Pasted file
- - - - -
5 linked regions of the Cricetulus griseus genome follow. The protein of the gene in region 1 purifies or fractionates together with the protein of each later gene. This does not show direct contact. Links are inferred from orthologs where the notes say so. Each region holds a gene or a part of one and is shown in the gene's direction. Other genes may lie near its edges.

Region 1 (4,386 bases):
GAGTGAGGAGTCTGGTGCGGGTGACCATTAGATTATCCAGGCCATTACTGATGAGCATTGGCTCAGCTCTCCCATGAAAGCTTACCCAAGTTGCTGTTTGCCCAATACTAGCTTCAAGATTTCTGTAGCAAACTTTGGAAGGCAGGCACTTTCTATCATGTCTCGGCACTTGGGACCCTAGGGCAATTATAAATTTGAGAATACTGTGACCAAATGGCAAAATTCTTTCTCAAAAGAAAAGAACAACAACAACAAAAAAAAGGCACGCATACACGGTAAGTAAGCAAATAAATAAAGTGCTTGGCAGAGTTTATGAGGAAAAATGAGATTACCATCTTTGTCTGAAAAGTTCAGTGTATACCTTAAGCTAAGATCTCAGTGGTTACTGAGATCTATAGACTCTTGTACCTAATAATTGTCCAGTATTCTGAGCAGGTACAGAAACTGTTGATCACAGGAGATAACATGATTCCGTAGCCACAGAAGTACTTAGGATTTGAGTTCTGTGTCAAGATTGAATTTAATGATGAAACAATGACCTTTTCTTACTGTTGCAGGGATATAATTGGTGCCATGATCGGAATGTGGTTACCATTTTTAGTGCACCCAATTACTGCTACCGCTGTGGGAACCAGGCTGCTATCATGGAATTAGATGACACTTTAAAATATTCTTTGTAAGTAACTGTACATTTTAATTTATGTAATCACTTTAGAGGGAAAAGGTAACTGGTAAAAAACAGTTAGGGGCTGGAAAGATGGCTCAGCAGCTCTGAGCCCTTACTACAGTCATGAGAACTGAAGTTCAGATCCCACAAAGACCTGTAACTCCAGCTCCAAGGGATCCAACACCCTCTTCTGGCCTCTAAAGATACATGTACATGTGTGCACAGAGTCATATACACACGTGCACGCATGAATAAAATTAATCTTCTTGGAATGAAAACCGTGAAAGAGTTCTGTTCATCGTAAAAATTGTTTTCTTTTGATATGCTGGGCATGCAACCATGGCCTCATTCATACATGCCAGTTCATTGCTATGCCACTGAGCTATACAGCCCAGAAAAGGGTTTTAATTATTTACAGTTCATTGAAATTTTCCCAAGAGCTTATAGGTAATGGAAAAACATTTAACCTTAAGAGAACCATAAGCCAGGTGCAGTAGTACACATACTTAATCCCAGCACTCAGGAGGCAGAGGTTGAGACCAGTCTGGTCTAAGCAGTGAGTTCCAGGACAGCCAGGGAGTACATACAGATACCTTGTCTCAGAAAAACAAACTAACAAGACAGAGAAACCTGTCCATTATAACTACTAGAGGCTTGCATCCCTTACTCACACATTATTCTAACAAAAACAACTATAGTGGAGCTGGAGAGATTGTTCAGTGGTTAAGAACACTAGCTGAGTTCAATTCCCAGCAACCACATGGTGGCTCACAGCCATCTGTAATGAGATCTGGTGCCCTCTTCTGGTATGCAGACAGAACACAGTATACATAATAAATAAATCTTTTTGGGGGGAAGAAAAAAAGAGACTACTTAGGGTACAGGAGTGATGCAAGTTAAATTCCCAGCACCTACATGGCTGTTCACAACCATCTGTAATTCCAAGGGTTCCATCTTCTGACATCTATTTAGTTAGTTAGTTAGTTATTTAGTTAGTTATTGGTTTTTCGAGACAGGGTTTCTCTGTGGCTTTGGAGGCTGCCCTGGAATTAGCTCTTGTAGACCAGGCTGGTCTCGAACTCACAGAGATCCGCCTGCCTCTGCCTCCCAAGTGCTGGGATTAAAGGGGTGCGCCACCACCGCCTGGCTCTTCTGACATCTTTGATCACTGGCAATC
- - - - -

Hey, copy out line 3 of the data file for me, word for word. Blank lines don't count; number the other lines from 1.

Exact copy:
GAGTGAGGAGTCTGGTGCGGGTGACCATTAGATTATCCAGGCCATTACTGATGAGCATTGGCTCAGCTCTCCCATGAAAGCTTACCCAAGTTGCTGTTTGCCCAATACTAGCTTCAAGATTTCTGTAGCAAACTTTGGAAGGCAGGCACTTTCTATCATGTCTCGGCACTTGGGACCCTAGGGCAATTATAAATTTGAGAATACTGTGACCAAATGGCAAAATTCTTTCTCAAAAGAAAAGAACAACAACAACAAAAAAAAGGCACGCATACACGGTAAGTAAGCAAATAAATAAAGTGCTTGGCAGAGTTTATGAGGAAAAATGAGATTACCATCTTTGTCTGAAAAGTTCAGTGTATACCTTAAGCTAAGATCTCAGTGGTTACTGAGATCTATAGACTCTTGTACCTAATAATTGTCCAGTATTCTGAGCAGGTACAGAAACTGTTGATCACAGGAGATAACATGATTCCGTAGCCACAGAAGTACTTAGGATTTGAGTTCTGTGTCAAGATTGAATTTAATGATGAAACAATGACCTTTTCTTACTGTTGCAGGGATATAATTGGTGCCATGATCGGAATGTGGTTACCATTTTTAGTGCACCCAATTACTGCTACCGCTGTGGGAACCAGGCTGCTATCATGGAATTAGATGACACTTTAAAATATTCTTTGTAAGTAACTGTACATTTTAATTTATGTAATCACTTTAGAGGGAAAAGGTAACTGGTAAAAAACAGTTAGGGGCTGGAAAGATGGCTCAGCAGCTCTGAGCCCTTACTACAGTCATGAGAACTGAAGTTCAGATCCCACAAAGACCTGTAACTCCAGCTCCAAGGGATCCAACACCCTCTTCTGGCCTCTAAAGATACATGTACATGTGTGCACAGAGTCATATACACACGTGCACGCATGAATAAAATTAATCTTCTTGGAATGAAAACCGTGAAAGAGTTCTGTTCATCGTAAAAATTGTTTTCTTTTGATATGCTGGGCATGCAACCATGGCCTCATTCATACATGCCAGTTCATTGCTATGCCACTGAGCTATACAGCCCAGAAAAGGGTTTTAATTATTTACAGTTCATTGAAATTTTCCCAAGAGCTTATAGGTAATGGAAAAACATTTAACCTTAAGAGAACCATAAGCCAGGTGCAGTAGTACACATACTTAATCCCAGCACTCAGGAGGCAGAGGTTGAGACCAGTCTGGTCTAAGCAGTGAGTTCCAGGACAGCCAGGGAGTACATACAGATACCTTGTCTCAGAAAAACAAACTAACAAGACAGAGAAACCTGTCCATTATAACTACTAGAGGCTTGCATCCCTTACTCACACATTATTCTAACAAAAACAACTATAGTGGAGCTGGAGAGATTGTTCAGTGGTTAAGAACACTAGCTGAGTTCAATTCCCAGCAACCACATGGTGGCTCACAGCCATCTGTAATGAGATCTGGTGCCCTCTTCTGGTATGCAGACAGAACACAGTATACATAATAAATAAATCTTTTTGGGGGGAAGAAAAAAAGAGACTACTTAGGGTACAGGAGTGATGCAAGTTAAATTCCCAGCACCTACATGGCTGTTCACAACCATCTGTAATTCCAAGGGTTCCATCTTCTGACATCTATTTAGTTAGTTAGTTAGTTATTTAGTTAGTTATTGGTTTTTCGAGACAGGGTTTCTCTGTGGCTTTGGAGGCTGCCCTGGAATTAGCTCTTGTAGACCAGGCTGGTCTCGAACTCACAGAGATCCGCCTGCCTCTGCCTCCCAAGTGCTGGGATTAAAGGGGTGCGCCACCACCGCCTGGCTCTTCTGACATCTTTGATCACTGGCAATC